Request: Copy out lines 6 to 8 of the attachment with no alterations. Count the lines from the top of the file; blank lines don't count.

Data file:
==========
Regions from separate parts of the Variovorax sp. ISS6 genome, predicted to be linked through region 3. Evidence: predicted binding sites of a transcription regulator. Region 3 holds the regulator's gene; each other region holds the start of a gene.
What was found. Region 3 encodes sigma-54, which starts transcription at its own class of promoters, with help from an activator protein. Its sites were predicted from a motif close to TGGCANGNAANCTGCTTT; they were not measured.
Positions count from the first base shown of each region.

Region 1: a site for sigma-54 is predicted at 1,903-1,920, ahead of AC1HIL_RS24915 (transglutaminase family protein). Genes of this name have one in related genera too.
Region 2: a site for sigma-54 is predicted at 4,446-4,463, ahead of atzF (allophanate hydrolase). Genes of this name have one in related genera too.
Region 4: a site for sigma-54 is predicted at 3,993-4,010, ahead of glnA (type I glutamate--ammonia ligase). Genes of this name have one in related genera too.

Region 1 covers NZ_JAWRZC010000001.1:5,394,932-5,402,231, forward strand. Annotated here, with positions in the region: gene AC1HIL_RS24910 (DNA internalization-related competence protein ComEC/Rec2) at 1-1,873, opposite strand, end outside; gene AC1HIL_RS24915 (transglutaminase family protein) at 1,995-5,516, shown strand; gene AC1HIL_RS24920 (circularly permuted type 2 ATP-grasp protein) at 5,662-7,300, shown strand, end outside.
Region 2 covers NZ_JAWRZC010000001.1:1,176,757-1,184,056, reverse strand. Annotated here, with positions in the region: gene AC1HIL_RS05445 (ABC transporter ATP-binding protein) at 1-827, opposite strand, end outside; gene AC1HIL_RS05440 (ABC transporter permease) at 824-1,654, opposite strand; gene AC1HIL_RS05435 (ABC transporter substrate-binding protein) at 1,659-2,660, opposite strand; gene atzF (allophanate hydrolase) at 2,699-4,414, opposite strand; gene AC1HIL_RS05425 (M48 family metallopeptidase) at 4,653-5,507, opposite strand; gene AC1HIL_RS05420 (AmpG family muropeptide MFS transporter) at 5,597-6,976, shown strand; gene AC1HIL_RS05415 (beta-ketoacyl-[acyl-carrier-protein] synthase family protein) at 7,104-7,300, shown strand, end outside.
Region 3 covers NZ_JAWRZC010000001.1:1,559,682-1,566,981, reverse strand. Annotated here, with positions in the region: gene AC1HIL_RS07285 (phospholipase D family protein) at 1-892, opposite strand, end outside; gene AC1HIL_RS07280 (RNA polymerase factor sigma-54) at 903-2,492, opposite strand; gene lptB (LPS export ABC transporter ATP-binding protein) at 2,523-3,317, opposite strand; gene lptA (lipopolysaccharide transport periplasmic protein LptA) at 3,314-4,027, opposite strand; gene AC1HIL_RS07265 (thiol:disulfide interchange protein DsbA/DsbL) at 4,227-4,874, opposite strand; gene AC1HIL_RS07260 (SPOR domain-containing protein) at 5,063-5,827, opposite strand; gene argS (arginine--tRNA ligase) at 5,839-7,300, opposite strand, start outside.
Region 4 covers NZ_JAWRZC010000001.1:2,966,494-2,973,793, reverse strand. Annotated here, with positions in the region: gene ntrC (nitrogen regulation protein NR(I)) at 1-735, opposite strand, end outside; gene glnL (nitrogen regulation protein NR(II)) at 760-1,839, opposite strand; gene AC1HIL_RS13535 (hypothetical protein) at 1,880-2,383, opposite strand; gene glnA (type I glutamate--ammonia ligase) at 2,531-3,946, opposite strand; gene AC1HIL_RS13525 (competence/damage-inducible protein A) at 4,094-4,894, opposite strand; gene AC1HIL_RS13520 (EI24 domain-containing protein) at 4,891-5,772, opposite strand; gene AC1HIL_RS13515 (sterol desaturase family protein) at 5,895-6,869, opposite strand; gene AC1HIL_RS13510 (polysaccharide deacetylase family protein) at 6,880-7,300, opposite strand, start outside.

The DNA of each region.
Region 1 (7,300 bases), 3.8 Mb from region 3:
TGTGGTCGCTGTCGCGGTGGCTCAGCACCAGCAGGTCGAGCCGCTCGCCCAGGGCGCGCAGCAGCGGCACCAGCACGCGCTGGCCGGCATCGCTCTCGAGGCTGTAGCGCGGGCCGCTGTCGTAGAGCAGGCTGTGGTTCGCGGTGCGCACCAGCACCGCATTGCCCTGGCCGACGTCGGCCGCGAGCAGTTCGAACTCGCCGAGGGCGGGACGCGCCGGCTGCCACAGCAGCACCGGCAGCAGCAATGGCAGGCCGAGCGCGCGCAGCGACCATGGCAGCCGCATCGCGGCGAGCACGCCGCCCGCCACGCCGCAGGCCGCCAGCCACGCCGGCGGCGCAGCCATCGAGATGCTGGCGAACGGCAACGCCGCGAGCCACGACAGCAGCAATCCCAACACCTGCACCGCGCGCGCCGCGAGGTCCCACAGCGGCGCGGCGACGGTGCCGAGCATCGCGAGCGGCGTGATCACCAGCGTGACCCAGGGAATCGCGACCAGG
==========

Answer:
Region 4: a site for sigma-54 is predicted at 3,993-4,010, ahead of glnA (type I glutamate--ammonia ligase). Genes of this name have one in related genera too.

Region 1 covers NZ_JAWRZC010000001.1:5,394,932-5,402,231, forward strand. Annotated here, with positions in the region: gene AC1HIL_RS24910 (DNA internalization-related competence protein ComEC/Rec2) at 1-1,873, opposite strand, end outside; gene AC1HIL_RS24915 (transglutaminase family protein) at 1,995-5,516, shown strand; gene AC1HIL_RS24920 (circularly permuted type 2 ATP-grasp protein) at 5,662-7,300, shown strand, end outside.
Region 2 covers NZ_JAWRZC010000001.1:1,176,757-1,184,056, reverse strand. Annotated here, with positions in the region: gene AC1HIL_RS05445 (ABC transporter ATP-binding protein) at 1-827, opposite strand, end outside; gene AC1HIL_RS05440 (ABC transporter permease) at 824-1,654, opposite strand; gene AC1HIL_RS05435 (ABC transporter substrate-binding protein) at 1,659-2,660, opposite strand; gene atzF (allophanate hydrolase) at 2,699-4,414, opposite strand; gene AC1HIL_RS05425 (M48 family metallopeptidase) at 4,653-5,507, opposite strand; gene AC1HIL_RS05420 (AmpG family muropeptide MFS transporter) at 5,597-6,976, shown strand; gene AC1HIL_RS05415 (beta-ketoacyl-[acyl-carrier-protein] synthase family protein) at 7,104-7,300, shown strand, end outside.